Thursday, April 24, 2014

BROWN: Autocorrect doesn’t catch stupid

By LINDA BROWN, Hold Me Up a Little Longer, Lord | 11/13/2013

We’ve all made them — those embarrassing spelling and typing errors that sneak into our writing when we hit the wrong key or are momentarily distracted. Thankfully someone took pity on us and invented spell check and autocorrect, which at the very least highlights a misspelled word, giving you the opportunity to change it. In the case of autocorrect, the program just fixes your blunder, and for the most part you’re none the wiser.

These programs don’t come without their own unique set of problems, however. Years ago, newspaper editors were lured into a false sense of security when sold on the new spell check and autocorrect software by the claim they’d never again have to depend on a proofreader. After that, few if any proofreaders were hired or retained on the payroll. The part the software sellers didn’t mention is that writers and reporters very rarely catch their own mistakes; when self-editing, they already know what the story says because they wrote it — therefore they don’t actually read it; they skim it. Few errors are caught by skimming.

We’ve all made them — those embarrassing spelling and typing errors that sneak into our writing when we hit the wrong key or are momentarily distracted. Thankfully someone took pity on us and invented spell check and autocorrect, which at the very least highlights a misspelled word, giving you the opportunity to change it. In the case of autocorrect, the program just fixes your blunder, and for the most part you’re none the wiser.

These programs don’t come without their own unique set of problems, however. Years ago, newspaper editors were lured into a false sense of security when sold on the new spell check and autocorrect software by the claim they’d never again have to depend on a proofreader. After that, few if any proofreaders were hired or retained on the payroll. The part the software sellers didn’t mention is that writers and reporters very rarely catch their own mistakes; when self-editing, they already know what the story says because they wrote it — therefore they don’t actually read it; they skim it. Few errors are caught by skimming.

Many individuals and organizations have had to apologize for the errors of their ways. In fact, there once was a rumor that when Moses first brought the Ten Commandments down from the mountain, the tablets appeared to include a decree against skin lightening creams: “Thou shall not bear false whiteness.”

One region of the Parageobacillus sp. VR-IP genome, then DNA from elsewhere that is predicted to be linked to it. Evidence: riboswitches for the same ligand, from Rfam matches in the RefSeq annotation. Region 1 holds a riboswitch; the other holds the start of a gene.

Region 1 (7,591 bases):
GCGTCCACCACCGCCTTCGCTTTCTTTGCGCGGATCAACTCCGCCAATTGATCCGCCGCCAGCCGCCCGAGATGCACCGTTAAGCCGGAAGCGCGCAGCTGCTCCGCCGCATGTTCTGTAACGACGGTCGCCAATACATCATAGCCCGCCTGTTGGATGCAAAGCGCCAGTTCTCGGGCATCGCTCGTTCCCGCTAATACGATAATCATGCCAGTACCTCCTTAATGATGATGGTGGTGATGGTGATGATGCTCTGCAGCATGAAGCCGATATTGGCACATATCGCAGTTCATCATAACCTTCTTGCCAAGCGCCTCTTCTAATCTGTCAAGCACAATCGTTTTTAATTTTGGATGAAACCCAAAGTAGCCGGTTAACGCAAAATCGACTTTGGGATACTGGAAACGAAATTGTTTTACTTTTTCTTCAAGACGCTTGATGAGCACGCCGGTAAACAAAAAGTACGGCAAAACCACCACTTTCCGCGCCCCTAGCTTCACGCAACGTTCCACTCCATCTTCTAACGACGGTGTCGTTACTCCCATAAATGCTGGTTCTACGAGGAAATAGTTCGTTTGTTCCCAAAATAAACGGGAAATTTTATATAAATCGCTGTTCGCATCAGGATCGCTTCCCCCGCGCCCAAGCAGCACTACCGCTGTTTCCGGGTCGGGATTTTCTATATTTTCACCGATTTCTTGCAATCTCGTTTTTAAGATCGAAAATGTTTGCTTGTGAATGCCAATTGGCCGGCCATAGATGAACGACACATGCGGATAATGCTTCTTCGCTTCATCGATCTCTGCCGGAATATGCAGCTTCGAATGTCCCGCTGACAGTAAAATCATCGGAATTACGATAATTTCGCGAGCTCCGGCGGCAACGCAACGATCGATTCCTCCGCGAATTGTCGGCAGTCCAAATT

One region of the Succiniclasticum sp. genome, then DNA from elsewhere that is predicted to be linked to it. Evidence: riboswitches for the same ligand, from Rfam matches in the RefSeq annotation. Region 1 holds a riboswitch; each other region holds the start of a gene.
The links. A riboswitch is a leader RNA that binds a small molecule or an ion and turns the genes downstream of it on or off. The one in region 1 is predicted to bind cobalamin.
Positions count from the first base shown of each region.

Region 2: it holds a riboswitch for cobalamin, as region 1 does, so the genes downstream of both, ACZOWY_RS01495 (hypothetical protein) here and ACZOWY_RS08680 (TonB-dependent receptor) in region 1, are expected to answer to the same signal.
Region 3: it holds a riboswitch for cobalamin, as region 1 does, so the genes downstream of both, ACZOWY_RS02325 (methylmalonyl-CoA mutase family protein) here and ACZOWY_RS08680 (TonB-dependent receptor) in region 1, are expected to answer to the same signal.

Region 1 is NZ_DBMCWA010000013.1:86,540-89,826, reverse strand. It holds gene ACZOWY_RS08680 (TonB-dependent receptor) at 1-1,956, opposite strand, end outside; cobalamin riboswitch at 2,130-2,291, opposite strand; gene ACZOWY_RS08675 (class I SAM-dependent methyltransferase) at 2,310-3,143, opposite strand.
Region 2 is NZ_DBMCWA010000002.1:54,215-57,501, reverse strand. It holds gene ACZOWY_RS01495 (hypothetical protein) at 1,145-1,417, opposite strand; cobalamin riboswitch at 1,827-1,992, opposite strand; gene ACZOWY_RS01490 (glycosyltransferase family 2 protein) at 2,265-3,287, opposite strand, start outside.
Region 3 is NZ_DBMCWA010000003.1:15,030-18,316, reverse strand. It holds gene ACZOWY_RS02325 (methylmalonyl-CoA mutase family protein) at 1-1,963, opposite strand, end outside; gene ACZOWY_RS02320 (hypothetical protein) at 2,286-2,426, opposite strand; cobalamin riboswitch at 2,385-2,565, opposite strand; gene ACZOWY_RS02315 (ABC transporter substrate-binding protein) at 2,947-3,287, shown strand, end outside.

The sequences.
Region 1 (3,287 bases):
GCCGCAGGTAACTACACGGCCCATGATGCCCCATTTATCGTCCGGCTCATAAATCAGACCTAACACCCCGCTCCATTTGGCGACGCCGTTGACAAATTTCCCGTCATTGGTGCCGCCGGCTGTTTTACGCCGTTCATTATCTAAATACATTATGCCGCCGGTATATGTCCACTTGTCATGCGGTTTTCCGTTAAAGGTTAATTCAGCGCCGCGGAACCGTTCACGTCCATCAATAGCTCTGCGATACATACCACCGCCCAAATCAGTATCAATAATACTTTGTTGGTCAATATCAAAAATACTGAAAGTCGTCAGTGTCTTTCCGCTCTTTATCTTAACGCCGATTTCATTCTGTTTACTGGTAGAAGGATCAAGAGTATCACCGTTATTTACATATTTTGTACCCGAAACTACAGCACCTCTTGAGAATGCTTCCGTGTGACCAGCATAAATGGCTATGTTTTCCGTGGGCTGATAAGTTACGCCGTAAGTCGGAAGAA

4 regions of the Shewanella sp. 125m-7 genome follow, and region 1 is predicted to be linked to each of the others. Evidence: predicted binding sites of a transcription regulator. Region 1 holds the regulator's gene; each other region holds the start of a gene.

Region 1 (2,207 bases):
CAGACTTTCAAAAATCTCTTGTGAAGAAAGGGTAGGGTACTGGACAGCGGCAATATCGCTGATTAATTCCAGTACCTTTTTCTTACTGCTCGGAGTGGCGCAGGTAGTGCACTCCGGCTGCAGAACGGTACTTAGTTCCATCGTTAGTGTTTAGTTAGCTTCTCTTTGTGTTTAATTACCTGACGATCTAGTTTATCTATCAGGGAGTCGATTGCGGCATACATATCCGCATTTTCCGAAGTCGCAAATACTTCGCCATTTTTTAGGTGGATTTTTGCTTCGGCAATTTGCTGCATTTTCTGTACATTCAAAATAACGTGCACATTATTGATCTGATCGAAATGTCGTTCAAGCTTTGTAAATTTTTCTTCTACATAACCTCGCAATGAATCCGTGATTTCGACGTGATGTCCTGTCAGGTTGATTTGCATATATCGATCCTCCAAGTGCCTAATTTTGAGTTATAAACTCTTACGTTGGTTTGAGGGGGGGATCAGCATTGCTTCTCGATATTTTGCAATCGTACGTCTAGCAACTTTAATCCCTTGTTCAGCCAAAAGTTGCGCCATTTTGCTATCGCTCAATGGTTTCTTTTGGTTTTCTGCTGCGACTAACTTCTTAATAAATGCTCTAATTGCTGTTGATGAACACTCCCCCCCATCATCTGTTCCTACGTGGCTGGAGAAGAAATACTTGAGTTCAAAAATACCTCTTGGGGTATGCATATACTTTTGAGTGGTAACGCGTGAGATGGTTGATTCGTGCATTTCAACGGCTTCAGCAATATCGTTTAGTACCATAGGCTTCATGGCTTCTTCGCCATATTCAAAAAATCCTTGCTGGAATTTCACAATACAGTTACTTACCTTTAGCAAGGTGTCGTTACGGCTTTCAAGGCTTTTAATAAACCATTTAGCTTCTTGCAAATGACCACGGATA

Some years ago, a weekly newspaper in California accepted an ad from the Sealy Mattress Company using the slogan “Sleeping on a Sealy is like sleeping on a cloud.”

When the ad first appeared it read, “Sleeping on a Sealy is like slipping on a cloud.”

After profuse apologies, the newspaper ran the ad again ... it read, “Sleeping on a Sealy is like sleeping on a clod.”

Meanwhile, in the heart of the country, a Des Moines-area community college’s school handbook had a calendar entry during Black History Month that was supposed to say “Black History Lunch and Learn.” Instead is said, “Black History Linch and Learn.”

A little too close to the word “lynch” for anyone’s comfort, but all it took was one little slip of a finger on the keyboard. Much more difficult to explain was the error in The Pasta Bible (Penguin Books) in 2012 that necessitated the destruction of 7,000 books after publishing a recipe for taleteller with sardines and prosciutto that listed among its ingredients “salt and freshly ground black people.”

The mistake wasn’t caught until a reader sent an email asking if it would be okay to substitute a white person.

And who can forget the most public of public humiliations suffered by the University of Texas at Austin where the 2012 commencement program distributed to students stated that they were graduating from the “Lyndon B. Johnson School of Pubic Affairs.”

Back in 2007, CNN used a graphic during a piece about the hunt for Osama bin Laden. The graphic asked the question, “Where’s Obama?”

Four years later, when bin Laden finally was found, a Fox News affiliate ran a breaking news graphic that said’ “Reports: Obama bin Laden killed!”

The station realized its mistake after dozens of astute callers said, “He isn’t dead. I just saw him on the news taking credit for killing some guy named Osama.”

Offensive, embarrassing and sometimes just plain hysterical, typos for the most part should be avoided, leaving just a nice even million of other things in life that can end up making us look stupid.

Linda Brown is marketing director for The Ottawa Herald. Email her at lbrown@ottawaherald.com

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